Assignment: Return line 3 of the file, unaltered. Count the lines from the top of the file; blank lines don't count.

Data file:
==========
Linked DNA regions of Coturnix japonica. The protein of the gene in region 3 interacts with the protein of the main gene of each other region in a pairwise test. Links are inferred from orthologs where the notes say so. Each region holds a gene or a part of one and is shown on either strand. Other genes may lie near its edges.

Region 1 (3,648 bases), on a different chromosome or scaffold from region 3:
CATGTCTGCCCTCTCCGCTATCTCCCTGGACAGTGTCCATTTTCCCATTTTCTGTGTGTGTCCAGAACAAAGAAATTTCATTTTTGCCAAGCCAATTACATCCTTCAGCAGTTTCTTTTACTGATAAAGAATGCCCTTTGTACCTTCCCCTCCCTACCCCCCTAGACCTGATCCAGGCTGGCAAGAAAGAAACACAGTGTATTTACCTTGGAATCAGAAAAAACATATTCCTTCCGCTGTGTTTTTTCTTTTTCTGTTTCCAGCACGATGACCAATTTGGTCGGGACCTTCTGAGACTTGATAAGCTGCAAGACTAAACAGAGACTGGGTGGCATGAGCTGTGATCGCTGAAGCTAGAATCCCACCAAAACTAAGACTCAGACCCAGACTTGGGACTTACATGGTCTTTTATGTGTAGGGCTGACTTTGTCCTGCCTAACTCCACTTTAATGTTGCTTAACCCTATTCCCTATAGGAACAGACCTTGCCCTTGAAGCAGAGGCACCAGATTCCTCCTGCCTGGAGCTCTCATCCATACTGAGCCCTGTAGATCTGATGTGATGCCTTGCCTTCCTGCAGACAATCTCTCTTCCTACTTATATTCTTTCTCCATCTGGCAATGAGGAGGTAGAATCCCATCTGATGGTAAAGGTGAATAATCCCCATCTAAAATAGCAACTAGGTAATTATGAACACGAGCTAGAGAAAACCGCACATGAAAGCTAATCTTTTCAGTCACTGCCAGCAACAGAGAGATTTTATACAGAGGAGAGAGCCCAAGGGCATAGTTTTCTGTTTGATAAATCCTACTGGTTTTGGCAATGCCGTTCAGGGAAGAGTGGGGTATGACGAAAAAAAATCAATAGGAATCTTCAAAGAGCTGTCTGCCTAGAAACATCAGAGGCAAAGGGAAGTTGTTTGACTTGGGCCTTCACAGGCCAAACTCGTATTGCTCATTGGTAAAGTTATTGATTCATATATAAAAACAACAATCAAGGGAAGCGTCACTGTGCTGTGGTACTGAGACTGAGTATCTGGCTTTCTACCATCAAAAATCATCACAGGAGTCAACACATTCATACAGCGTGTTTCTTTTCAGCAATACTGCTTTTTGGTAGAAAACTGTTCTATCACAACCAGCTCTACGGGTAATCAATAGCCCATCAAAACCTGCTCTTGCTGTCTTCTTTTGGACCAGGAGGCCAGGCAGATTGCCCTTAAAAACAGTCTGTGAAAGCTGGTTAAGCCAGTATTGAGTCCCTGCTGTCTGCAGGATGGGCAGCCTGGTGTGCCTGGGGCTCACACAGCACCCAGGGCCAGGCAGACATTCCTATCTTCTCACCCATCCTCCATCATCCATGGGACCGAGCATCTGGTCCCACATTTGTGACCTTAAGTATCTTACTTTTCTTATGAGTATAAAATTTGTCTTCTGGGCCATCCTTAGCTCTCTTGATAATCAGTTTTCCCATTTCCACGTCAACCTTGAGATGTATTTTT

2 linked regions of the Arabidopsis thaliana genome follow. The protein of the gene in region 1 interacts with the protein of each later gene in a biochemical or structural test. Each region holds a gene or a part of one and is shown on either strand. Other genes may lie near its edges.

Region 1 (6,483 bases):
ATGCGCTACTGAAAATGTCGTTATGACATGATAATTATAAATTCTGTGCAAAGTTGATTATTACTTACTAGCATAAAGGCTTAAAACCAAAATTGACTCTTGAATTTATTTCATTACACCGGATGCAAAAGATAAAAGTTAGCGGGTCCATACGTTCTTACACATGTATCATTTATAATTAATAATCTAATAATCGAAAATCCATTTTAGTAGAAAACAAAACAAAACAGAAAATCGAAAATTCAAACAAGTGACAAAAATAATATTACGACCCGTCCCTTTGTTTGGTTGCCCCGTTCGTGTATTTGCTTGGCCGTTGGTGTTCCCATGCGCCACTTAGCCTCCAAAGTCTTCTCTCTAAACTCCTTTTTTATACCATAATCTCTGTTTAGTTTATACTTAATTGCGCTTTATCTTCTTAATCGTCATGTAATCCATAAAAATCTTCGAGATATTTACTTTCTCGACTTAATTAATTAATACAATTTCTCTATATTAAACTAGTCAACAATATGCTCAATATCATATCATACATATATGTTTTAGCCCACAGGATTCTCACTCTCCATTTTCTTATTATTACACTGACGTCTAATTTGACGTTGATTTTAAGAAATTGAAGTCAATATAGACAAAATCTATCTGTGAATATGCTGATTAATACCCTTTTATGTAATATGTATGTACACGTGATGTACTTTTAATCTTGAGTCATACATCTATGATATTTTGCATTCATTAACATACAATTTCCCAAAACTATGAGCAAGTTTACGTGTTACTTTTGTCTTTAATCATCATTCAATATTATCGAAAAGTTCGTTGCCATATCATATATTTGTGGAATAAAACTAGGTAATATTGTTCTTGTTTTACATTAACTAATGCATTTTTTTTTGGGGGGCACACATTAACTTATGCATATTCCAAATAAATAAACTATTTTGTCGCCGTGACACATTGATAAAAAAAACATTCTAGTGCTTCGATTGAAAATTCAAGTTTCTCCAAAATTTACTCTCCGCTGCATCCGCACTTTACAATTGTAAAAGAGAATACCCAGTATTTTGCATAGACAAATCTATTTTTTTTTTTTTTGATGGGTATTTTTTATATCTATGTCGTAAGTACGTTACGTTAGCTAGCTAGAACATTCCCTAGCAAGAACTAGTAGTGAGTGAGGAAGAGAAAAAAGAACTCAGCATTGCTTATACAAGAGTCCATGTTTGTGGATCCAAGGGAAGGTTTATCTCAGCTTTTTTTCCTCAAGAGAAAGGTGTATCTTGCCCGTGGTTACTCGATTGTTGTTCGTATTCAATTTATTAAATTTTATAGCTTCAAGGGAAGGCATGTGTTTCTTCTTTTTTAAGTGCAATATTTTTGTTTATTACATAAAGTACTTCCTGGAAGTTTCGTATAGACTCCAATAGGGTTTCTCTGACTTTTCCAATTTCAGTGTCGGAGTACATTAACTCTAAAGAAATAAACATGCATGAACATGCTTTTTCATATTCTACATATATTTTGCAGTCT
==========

CATGTCTGCCCTCTCCGCTATCTCCCTGGACAGTGTCCATTTTCCCATTTTCTGTGTGTGTCCAGAACAAAGAAATTTCATTTTTGCCAAGCCAATTACATCCTTCAGCAGTTTCTTTTACTGATAAAGAATGCCCTTTGTACCTTCCCCTCCCTACCCCCCTAGACCTGATCCAGGCTGGCAAGAAAGAAACACAGTGTATTTACCTTGGAATCAGAAAAAACATATTCCTTCCGCTGTGTTTTTTCTTTTTCTGTTTCCAGCACGATGACCAATTTGGTCGGGACCTTCTGAGACTTGATAAGCTGCAAGACTAAACAGAGACTGGGTGGCATGAGCTGTGATCGCTGAAGCTAGAATCCCACCAAAACTAAGACTCAGACCCAGACTTGGGACTTACATGGTCTTTTATGTGTAGGGCTGACTTTGTCCTGCCTAACTCCACTTTAATGTTGCTTAACCCTATTCCCTATAGGAACAGACCTTGCCCTTGAAGCAGAGGCACCAGATTCCTCCTGCCTGGAGCTCTCATCCATACTGAGCCCTGTAGATCTGATGTGATGCCTTGCCTTCCTGCAGACAATCTCTCTTCCTACTTATATTCTTTCTCCATCTGGCAATGAGGAGGTAGAATCCCATCTGATGGTAAAGGTGAATAATCCCCATCTAAAATAGCAACTAGGTAATTATGAACACGAGCTAGAGAAAACCGCACATGAAAGCTAATCTTTTCAGTCACTGCCAGCAACAGAGAGATTTTATACAGAGGAGAGAGCCCAAGGGCATAGTTTTCTGTTTGATAAATCCTACTGGTTTTGGCAATGCCGTTCAGGGAAGAGTGGGGTATGACGAAAAAAAATCAATAGGAATCTTCAAAGAGCTGTCTGCCTAGAAACATCAGAGGCAAAGGGAAGTTGTTTGACTTGGGCCTTCACAGGCCAAACTCGTATTGCTCATTGGTAAAGTTATTGATTCATATATAAAAACAACAATCAAGGGAAGCGTCACTGTGCTGTGGTACTGAGACTGAGTATCTGGCTTTCTACCATCAAAAATCATCACAGGAGTCAACACATTCATACAGCGTGTTTCTTTTCAGCAATACTGCTTTTTGGTAGAAAACTGTTCTATCACAACCAGCTCTACGGGTAATCAATAGCCCATCAAAACCTGCTCTTGCTGTCTTCTTTTGGACCAGGAGGCCAGGCAGATTGCCCTTAAAAACAGTCTGTGAAAGCTGGTTAAGCCAGTATTGAGTCCCTGCTGTCTGCAGGATGGGCAGCCTGGTGTGCCTGGGGCTCACACAGCACCCAGGGCCAGGCAGACATTCCTATCTTCTCACCCATCCTCCATCATCCATGGGACCGAGCATCTGGTCCCACATTTGTGACCTTAAGTATCTTACTTTTCTTATGAGTATAAAATTTGTCTTCTGGGCCATCCTTAGCTCTCTTGATAATCAGTTTTCCCATTTCCACGTCAACCTTGAGATGTATTTTT